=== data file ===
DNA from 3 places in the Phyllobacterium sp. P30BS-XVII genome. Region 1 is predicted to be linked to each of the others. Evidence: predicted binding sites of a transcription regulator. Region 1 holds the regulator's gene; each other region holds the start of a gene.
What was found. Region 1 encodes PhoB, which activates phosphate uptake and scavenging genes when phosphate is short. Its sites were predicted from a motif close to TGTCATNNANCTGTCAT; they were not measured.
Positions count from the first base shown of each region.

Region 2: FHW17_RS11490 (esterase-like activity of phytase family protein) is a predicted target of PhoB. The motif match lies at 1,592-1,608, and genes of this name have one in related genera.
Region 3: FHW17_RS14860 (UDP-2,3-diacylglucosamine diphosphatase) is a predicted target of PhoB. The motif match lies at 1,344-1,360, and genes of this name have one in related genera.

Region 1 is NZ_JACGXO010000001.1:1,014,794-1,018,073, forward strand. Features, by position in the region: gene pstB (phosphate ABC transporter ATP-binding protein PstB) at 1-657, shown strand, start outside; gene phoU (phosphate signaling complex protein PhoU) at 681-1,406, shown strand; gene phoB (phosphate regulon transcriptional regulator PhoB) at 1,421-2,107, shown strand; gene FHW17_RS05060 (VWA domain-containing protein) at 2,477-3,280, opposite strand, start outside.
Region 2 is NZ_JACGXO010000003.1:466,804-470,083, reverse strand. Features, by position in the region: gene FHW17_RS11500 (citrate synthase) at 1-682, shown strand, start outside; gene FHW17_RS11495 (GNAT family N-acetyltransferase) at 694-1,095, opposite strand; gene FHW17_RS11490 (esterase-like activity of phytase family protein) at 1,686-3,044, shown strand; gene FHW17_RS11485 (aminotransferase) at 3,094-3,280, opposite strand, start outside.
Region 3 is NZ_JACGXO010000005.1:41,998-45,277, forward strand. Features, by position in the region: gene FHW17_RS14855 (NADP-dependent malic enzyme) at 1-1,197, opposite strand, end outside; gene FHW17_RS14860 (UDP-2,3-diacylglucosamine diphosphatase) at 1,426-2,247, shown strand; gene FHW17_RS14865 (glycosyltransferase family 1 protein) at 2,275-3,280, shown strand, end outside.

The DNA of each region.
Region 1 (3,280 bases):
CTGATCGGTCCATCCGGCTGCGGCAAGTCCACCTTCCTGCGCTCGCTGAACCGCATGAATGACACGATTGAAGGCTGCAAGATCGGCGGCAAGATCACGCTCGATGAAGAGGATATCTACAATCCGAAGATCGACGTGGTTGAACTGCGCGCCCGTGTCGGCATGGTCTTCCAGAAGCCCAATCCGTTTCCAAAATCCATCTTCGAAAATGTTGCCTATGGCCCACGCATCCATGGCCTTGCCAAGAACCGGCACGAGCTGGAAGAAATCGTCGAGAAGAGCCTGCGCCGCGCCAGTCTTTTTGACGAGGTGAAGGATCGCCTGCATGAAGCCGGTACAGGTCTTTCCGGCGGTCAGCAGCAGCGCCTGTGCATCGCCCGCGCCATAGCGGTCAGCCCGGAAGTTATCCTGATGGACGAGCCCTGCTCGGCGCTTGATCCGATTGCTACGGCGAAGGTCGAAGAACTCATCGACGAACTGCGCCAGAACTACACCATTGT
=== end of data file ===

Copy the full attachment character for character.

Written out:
DNA from 3 places in the Phyllobacterium sp. P30BS-XVII genome. Region 1 is predicted to be linked to each of the others. Evidence: predicted binding sites of a transcription regulator. Region 1 holds the regulator's gene; each other region holds the start of a gene.
What was found. Region 1 encodes PhoB, which activates phosphate uptake and scavenging genes when phosphate is short. Its sites were predicted from a motif close to TGTCATNNANCTGTCAT; they were not measured.
Positions count from the first base shown of each region.

Region 2: FHW17_RS11490 (esterase-like activity of phytase family protein) is a predicted target of PhoB. The motif match lies at 1,592-1,608, and genes of this name have one in related genera.
Region 3: FHW17_RS14860 (UDP-2,3-diacylglucosamine diphosphatase) is a predicted target of PhoB. The motif match lies at 1,344-1,360, and genes of this name have one in related genera.

Region 1 is NZ_JACGXO010000001.1:1,014,794-1,018,073, forward strand. Features, by position in the region: gene pstB (phosphate ABC transporter ATP-binding protein PstB) at 1-657, shown strand, start outside; gene phoU (phosphate signaling complex protein PhoU) at 681-1,406, shown strand; gene phoB (phosphate regulon transcriptional regulator PhoB) at 1,421-2,107, shown strand; gene FHW17_RS05060 (VWA domain-containing protein) at 2,477-3,280, opposite strand, start outside.
Region 2 is NZ_JACGXO010000003.1:466,804-470,083, reverse strand. Features, by position in the region: gene FHW17_RS11500 (citrate synthase) at 1-682, shown strand, start outside; gene FHW17_RS11495 (GNAT family N-acetyltransferase) at 694-1,095, opposite strand; gene FHW17_RS11490 (esterase-like activity of phytase family protein) at 1,686-3,044, shown strand; gene FHW17_RS11485 (aminotransferase) at 3,094-3,280, opposite strand, start outside.
Region 3 is NZ_JACGXO010000005.1:41,998-45,277, forward strand. Features, by position in the region: gene FHW17_RS14855 (NADP-dependent malic enzyme) at 1-1,197, opposite strand, end outside; gene FHW17_RS14860 (UDP-2,3-diacylglucosamine diphosphatase) at 1,426-2,247, shown strand; gene FHW17_RS14865 (glycosyltransferase family 1 protein) at 2,275-3,280, shown strand, end outside.

The DNA of each region.
Region 1 (3,280 bases):
CTGATCGGTCCATCCGGCTGCGGCAAGTCCACCTTCCTGCGCTCGCTGAACCGCATGAATGACACGATTGAAGGCTGCAAGATCGGCGGCAAGATCACGCTCGATGAAGAGGATATCTACAATCCGAAGATCGACGTGGTTGAACTGCGCGCCCGTGTCGGCATGGTCTTCCAGAAGCCCAATCCGTTTCCAAAATCCATCTTCGAAAATGTTGCCTATGGCCCACGCATCCATGGCCTTGCCAAGAACCGGCACGAGCTGGAAGAAATCGTCGAGAAGAGCCTGCGCCGCGCCAGTCTTTTTGACGAGGTGAAGGATCGCCTGCATGAAGCCGGTACAGGTCTTTCCGGCGGTCAGCAGCAGCGCCTGTGCATCGCCCGCGCCATAGCGGTCAGCCCGGAAGTTATCCTGATGGACGAGCCCTGCTCGGCGCTTGATCCGATTGCTACGGCGAAGGTCGAAGAACTCATCGACGAACTGCGCCAGAACTACACCATTGT